Join Andy Beane for an in-depth discussion in this video Defining the problem: Tell the story , part of Maya: Advanced Materials.
- So before we begin creating advanced materials, we first need to ask our proposed material questions. Well, not really, but we as material and texture artists need to tell the story of the material we want to create. Everything has a story to tell. In real life, everything has imperfections. So when we create things in 3D, perfection is the fist tell that something is computer generated and not real. Let's take a look at this picture of a fire hydrant. So, what's its story? Well, it lives under a tree, which we can tell by the top of the picture.
But the surface tells me that as well, with the bird excrement on top. Also, it's been in this place for a really long time. I can tell because it's been painted over many times. What does this valve cover tell us? For one, it's handled more than the rest of the fire hydrant. We can tell this because the paint on the cover is more worn and rubbed off. In this next image of the other side of the valve cover tells me a story, with the paint cracking more on this side than the other, which side the sun is on more. See, even a fire hydrant has a story to tell, and it's in that story that we can get our details for our material.
So what is material, and what makes one surface different than another? Well, in most materials, there are six different attributes we can manipulate in 3D applications. The first is color. It's just that. What color or colors is your object? The second is bump. What does the surface feel like? The third is reflections. Is it reflective like a mirror or just slightly reflective like a ceramic cup? Specular highlights. Now, this is a 3D application-specific render option that will simulate highlights that in the real world are just reflections of bright lights.
Transparency. Is your object glass or is it slightly opaque plastic? And self-illumination. This would be like this lamp shade with the light turned on or a computer screen that's turned on and having light come from the inside of the object. So before creating a material for an object, you first need to interview it. You need to define what the object is. Is it metal, or wood, or plastic, or glass, or paper, or even water? And in the real world, most objects are more than one material, so you will want to define the specifics about that material.
What else is it made of? Like this street sign; it's metal, but it's covered in reflective paint, and in this particular street sign, has a lot of rust on it as well. This new cabinet; it's wood covered by latex paint, now rather shiny form the paint properties and not the wood. This old cabinet; it's wood covered by latex paint again, but worn down in spots, so now we can see the wood underneath. The wood grain is also compressed now with age and will be a bit more shiny than a new wood cabinet, like this new wood cabinet.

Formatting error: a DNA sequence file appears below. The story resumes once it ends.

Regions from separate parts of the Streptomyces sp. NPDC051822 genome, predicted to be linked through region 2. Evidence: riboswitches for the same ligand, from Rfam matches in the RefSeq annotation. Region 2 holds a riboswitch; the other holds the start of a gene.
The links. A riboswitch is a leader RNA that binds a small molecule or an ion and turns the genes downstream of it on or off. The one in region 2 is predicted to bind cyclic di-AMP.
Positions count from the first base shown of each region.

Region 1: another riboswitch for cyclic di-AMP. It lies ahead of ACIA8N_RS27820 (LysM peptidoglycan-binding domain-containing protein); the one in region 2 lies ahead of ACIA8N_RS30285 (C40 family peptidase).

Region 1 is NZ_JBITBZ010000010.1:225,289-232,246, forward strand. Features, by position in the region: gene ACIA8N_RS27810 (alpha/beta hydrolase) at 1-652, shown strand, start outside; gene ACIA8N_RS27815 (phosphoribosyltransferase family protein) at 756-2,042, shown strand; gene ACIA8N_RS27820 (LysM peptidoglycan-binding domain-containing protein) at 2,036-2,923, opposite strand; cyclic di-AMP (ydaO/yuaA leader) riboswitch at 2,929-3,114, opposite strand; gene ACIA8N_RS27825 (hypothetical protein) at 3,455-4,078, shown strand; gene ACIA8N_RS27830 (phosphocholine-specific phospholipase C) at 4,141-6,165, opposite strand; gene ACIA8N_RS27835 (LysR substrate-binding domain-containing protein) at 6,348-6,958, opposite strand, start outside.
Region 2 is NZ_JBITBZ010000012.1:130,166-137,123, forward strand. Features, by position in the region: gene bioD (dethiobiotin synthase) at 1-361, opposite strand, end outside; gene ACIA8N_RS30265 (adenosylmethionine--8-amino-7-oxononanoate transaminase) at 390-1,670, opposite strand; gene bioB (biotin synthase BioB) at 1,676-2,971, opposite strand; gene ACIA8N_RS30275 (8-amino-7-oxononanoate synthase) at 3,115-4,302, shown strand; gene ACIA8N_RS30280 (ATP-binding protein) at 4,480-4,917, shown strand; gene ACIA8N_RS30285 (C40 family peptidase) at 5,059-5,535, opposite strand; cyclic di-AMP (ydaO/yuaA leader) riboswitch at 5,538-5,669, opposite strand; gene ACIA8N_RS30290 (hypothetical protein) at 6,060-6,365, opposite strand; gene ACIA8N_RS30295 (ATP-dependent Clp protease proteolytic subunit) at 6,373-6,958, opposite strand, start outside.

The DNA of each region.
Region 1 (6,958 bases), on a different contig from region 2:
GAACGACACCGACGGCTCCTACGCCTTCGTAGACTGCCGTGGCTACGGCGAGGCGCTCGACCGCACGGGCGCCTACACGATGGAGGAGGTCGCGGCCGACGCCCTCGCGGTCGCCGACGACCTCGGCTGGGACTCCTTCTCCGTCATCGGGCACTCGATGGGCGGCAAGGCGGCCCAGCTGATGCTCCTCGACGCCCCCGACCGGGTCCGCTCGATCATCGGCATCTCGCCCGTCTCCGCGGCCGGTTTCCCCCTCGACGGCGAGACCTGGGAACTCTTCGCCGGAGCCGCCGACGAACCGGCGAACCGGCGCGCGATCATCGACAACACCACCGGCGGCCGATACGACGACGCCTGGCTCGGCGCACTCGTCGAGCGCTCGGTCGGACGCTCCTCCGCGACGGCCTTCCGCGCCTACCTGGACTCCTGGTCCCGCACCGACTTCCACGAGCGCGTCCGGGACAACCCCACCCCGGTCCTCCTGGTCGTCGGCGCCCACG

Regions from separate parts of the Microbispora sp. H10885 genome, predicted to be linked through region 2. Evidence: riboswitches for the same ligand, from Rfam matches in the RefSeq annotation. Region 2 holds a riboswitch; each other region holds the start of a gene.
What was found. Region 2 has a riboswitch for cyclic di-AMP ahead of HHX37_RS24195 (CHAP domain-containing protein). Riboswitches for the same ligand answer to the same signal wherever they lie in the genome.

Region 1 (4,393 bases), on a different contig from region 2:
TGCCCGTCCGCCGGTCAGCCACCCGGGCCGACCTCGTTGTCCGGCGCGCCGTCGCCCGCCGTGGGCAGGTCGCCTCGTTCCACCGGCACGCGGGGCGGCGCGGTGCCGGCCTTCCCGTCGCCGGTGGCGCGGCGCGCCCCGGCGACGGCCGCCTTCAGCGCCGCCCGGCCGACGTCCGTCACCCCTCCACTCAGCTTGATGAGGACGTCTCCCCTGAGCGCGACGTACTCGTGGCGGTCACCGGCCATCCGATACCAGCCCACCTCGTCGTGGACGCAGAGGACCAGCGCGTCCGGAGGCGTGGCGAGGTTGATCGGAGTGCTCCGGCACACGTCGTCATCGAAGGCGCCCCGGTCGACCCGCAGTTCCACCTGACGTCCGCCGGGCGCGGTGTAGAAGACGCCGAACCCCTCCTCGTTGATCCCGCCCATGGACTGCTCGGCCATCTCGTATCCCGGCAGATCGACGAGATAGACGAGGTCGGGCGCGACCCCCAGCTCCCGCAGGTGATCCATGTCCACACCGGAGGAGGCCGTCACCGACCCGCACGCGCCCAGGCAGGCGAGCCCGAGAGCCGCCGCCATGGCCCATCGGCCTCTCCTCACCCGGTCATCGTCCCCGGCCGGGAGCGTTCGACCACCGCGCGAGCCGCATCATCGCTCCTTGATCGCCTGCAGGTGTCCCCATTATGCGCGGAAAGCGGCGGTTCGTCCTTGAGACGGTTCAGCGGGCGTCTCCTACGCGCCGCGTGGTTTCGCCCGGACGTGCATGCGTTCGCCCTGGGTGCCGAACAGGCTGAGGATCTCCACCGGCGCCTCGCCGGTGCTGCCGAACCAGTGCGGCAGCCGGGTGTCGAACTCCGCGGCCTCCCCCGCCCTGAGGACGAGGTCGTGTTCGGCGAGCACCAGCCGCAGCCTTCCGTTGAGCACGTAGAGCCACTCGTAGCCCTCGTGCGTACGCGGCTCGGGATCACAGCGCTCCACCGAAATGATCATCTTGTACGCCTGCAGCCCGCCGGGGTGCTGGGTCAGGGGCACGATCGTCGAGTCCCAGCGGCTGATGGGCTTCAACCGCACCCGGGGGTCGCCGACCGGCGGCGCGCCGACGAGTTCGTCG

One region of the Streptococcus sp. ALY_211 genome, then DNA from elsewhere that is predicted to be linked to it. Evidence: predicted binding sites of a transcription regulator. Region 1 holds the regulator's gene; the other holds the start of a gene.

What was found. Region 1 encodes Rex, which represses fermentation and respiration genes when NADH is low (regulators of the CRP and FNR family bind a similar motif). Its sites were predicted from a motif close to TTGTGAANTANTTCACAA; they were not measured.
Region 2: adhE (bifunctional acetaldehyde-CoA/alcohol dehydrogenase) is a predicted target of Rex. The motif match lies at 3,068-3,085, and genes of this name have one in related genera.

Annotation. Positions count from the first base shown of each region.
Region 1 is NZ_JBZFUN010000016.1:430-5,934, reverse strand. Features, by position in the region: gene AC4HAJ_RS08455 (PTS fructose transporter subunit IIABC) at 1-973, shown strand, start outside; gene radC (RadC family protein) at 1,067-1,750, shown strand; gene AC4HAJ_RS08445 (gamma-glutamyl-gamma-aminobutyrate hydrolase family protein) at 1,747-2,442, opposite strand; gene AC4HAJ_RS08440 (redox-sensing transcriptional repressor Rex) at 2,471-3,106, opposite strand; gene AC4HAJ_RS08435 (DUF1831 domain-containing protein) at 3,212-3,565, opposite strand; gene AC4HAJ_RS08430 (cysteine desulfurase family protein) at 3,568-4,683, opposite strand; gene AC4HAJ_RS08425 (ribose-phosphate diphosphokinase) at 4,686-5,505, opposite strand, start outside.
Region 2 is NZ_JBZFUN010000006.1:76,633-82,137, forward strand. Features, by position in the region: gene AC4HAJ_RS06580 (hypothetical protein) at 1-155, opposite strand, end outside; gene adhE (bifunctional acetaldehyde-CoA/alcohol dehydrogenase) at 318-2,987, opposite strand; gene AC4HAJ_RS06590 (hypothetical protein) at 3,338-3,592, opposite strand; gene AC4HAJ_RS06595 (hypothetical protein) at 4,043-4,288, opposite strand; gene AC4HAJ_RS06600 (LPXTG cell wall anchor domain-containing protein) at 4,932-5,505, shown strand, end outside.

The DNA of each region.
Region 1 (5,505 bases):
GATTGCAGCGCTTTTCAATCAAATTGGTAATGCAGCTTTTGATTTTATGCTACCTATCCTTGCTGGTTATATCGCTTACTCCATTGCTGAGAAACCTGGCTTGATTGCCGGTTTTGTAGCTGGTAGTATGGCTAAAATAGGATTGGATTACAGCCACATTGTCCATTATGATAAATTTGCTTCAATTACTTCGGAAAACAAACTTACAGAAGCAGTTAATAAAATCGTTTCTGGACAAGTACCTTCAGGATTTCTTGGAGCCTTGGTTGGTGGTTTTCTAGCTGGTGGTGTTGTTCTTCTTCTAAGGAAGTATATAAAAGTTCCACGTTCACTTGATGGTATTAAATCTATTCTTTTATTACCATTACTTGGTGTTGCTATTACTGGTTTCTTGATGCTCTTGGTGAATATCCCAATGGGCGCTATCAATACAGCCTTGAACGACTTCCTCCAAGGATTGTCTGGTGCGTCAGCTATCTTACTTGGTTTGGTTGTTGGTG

The wood grain is not yet compressed and will have more of a glossy sheen across it. And sticking with wood, let's take a look at this pencil. Wood, paint, graphite, they all have very different surface properties. So the last part of the story we need to tell is what can change a material's surface properties? Well, the first thing is light. With time it will desaturate color of just about everything. Age and time by itself will decompose an object. Look at mummies in tombs. They're stored in these dark spaces with nearly no humidity, and with enough time, they too will decompose.
And lastly, the most destructive of all, human touch. Human touch can instantly change the surface properties of any material. Just by touching glass with our fingerprints, we've made a change to glass' properties. Alright. So once you know all about your material, the very next, very important step is to find real-world references, having multiple references inform your eye so that you can better tell the story of that object.
Andy Beane includes two methods for creating advanced Maya materials. He starts with smaller, easier materials that can be composited together. He then shows how to combine these same materials in an all-in-one-method for rendering, and evaluate the pros and cons of both techniques. Chapter 3 demonstrates the subsurface scattering (SSS) material in mental ray, which will strengthen your material toolbox, and shows how to composite the results in After Effects.
- Collecting and creating reference material
- Using simple materials vs. a large complex shader network
- Setting up the scene
- Creating alpha materials
- Compositing individual materials
- Putting it all together in one material
- Subsurface scattering with mental ray materials